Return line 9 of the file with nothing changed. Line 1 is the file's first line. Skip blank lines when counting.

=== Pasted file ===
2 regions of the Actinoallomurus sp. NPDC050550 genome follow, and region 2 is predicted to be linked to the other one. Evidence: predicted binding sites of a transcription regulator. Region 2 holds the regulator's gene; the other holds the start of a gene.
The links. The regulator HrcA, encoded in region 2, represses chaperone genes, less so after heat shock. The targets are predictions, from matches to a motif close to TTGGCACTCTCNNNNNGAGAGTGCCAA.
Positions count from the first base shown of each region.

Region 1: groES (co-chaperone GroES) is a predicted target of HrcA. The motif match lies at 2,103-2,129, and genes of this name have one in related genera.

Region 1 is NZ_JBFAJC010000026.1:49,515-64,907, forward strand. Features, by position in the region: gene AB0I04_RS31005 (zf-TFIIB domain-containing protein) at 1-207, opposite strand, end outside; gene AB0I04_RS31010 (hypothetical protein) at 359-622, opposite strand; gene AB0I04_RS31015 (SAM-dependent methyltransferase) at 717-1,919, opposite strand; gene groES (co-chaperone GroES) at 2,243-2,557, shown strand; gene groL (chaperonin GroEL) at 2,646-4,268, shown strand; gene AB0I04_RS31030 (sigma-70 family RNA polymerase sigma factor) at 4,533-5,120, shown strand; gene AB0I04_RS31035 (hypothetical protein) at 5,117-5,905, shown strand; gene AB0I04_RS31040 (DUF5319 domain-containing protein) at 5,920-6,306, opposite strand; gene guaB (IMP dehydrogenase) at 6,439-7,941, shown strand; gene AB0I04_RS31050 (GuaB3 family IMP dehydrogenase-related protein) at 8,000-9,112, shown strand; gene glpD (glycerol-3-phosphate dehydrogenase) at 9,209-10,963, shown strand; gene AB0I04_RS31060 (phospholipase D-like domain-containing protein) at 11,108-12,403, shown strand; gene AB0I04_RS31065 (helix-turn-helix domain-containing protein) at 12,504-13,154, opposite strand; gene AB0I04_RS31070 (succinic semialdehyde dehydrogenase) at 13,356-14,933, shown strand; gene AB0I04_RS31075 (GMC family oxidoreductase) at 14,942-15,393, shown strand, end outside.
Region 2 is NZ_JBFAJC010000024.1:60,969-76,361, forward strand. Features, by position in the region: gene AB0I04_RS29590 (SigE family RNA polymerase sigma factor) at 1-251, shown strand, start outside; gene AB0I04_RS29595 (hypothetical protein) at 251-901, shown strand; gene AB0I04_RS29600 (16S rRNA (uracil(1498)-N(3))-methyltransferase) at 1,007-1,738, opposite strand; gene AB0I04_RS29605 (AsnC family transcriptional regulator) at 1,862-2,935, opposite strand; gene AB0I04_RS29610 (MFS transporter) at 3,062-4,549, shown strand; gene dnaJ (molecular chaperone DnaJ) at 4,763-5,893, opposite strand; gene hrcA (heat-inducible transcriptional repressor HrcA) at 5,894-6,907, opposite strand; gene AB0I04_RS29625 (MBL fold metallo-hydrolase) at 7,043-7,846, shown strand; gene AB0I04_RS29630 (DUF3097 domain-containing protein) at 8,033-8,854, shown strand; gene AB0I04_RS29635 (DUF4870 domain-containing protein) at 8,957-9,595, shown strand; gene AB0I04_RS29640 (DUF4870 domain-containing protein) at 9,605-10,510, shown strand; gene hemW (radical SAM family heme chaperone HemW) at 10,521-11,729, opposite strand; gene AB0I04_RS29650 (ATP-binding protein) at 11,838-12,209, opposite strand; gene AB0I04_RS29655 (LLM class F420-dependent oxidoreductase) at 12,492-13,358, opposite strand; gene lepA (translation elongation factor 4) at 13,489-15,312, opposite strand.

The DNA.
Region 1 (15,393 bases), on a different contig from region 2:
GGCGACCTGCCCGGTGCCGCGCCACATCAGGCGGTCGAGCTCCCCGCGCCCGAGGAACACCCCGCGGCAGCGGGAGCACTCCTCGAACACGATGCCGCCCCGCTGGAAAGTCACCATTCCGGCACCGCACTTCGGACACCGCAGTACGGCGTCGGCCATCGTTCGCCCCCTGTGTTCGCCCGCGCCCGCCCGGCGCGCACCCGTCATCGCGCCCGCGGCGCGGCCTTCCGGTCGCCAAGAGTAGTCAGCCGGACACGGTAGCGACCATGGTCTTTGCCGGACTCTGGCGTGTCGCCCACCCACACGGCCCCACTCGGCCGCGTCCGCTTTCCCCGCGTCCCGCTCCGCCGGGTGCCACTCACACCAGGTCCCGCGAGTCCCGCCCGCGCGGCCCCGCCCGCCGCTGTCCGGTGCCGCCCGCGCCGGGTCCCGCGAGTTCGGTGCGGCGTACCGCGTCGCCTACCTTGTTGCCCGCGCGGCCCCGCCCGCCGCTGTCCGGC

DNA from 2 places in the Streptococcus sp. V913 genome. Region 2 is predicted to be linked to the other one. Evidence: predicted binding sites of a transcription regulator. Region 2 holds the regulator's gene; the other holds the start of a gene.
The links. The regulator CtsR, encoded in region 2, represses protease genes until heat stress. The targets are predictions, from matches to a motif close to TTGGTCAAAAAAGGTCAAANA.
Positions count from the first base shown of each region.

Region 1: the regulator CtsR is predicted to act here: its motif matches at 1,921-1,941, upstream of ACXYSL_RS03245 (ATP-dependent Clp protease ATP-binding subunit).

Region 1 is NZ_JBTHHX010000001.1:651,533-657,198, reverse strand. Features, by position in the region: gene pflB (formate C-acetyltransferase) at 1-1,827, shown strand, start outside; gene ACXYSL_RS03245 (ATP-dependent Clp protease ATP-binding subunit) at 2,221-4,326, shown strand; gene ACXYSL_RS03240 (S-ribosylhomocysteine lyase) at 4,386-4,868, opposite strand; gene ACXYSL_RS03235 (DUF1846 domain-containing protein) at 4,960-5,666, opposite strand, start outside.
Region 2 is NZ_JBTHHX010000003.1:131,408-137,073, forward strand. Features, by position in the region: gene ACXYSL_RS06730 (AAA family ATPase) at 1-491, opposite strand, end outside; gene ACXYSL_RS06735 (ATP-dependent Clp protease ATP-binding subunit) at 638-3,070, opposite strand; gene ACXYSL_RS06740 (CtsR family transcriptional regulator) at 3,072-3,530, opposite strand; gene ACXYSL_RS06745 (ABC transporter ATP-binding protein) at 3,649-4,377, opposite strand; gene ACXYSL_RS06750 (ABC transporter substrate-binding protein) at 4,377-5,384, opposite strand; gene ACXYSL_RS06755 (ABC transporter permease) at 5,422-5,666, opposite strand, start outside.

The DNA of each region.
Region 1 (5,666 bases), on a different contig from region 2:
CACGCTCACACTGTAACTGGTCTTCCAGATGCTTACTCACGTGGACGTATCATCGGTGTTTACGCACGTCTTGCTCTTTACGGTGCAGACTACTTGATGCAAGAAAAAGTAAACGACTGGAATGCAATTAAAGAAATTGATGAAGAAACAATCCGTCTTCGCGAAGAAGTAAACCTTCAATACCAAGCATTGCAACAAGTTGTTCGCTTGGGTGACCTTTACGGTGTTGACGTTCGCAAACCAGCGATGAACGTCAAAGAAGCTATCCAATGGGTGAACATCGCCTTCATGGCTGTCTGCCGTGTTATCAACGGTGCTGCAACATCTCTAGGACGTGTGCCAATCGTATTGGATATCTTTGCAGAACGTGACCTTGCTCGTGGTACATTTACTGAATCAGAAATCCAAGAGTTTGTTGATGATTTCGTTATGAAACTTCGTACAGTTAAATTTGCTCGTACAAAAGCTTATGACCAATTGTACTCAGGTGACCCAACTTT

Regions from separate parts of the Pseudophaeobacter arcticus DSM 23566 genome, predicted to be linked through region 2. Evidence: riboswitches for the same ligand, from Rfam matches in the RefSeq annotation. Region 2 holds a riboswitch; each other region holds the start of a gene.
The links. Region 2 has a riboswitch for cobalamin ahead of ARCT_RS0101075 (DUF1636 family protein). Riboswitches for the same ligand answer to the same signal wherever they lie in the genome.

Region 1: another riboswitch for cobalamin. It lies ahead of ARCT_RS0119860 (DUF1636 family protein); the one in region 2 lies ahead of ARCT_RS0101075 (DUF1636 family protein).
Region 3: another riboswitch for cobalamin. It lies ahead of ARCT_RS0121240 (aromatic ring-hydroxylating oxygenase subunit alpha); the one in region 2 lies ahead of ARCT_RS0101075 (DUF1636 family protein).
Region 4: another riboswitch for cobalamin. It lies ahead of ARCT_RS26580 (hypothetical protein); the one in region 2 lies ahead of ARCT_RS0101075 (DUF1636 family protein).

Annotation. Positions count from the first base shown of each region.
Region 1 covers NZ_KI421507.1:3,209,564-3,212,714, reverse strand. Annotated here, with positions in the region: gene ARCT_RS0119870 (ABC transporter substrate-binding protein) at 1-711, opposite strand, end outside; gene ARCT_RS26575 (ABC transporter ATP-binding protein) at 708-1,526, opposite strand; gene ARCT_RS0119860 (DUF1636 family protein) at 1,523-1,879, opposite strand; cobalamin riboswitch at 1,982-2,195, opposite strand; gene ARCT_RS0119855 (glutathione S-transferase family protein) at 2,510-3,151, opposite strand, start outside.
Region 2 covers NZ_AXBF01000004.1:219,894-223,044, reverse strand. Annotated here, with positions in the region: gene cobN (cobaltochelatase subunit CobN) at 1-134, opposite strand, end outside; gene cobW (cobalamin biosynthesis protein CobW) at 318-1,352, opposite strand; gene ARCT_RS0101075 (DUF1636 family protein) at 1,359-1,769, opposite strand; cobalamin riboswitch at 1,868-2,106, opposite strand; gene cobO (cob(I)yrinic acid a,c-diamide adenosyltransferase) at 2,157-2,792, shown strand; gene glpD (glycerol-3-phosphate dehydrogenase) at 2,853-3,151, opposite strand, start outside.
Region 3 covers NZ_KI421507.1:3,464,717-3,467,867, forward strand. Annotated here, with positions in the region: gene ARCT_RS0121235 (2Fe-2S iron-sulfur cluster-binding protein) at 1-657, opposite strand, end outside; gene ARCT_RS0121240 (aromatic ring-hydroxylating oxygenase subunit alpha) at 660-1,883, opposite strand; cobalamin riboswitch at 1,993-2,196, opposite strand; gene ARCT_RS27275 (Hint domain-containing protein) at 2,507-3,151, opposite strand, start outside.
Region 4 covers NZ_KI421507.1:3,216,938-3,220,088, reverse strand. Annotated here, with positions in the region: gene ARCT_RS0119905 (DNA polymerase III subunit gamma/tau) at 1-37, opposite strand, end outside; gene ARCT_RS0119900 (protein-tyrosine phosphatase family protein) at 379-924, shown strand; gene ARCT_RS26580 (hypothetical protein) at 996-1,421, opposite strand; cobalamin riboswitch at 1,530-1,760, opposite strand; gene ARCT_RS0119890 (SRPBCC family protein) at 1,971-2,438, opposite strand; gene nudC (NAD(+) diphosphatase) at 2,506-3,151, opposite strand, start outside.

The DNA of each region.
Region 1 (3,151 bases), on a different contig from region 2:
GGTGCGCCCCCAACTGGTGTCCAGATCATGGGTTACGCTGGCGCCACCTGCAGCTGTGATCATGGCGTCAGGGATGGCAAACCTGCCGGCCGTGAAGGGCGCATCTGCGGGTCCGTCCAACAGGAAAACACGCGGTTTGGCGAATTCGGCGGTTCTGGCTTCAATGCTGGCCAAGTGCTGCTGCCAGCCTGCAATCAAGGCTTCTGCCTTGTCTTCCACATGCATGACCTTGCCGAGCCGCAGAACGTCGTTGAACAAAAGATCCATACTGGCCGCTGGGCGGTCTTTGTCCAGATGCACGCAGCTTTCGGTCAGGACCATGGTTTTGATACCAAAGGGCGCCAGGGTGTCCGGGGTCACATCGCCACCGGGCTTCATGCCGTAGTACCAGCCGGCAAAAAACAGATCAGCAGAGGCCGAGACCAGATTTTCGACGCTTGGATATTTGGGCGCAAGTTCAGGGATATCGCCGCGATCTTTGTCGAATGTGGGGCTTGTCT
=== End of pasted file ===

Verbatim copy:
GGCGACCTGCCCGGTGCCGCGCCACATCAGGCGGTCGAGCTCCCCGCGCCCGAGGAACACCCCGCGGCAGCGGGAGCACTCCTCGAACACGATGCCGCCCCGCTGGAAAGTCACCATTCCGGCACCGCACTTCGGACACCGCAGTACGGCGTCGGCCATCGTTCGCCCCCTGTGTTCGCCCGCGCCCGCCCGGCGCGCACCCGTCATCGCGCCCGCGGCGCGGCCTTCCGGTCGCCAAGAGTAGTCAGCCGGACACGGTAGCGACCATGGTCTTTGCCGGACTCTGGCGTGTCGCCCACCCACACGGCCCCACTCGGCCGCGTCCGCTTTCCCCGCGTCCCGCTCCGCCGGGTGCCACTCACACCAGGTCCCGCGAGTCCCGCCCGCGCGGCCCCGCCCGCCGCTGTCCGGTGCCGCCCGCGCCGGGTCCCGCGAGTTCGGTGCGGCGTACCGCGTCGCCTACCTTGTTGCCCGCGCGGCCCCGCCCGCCGCTGTCCGGC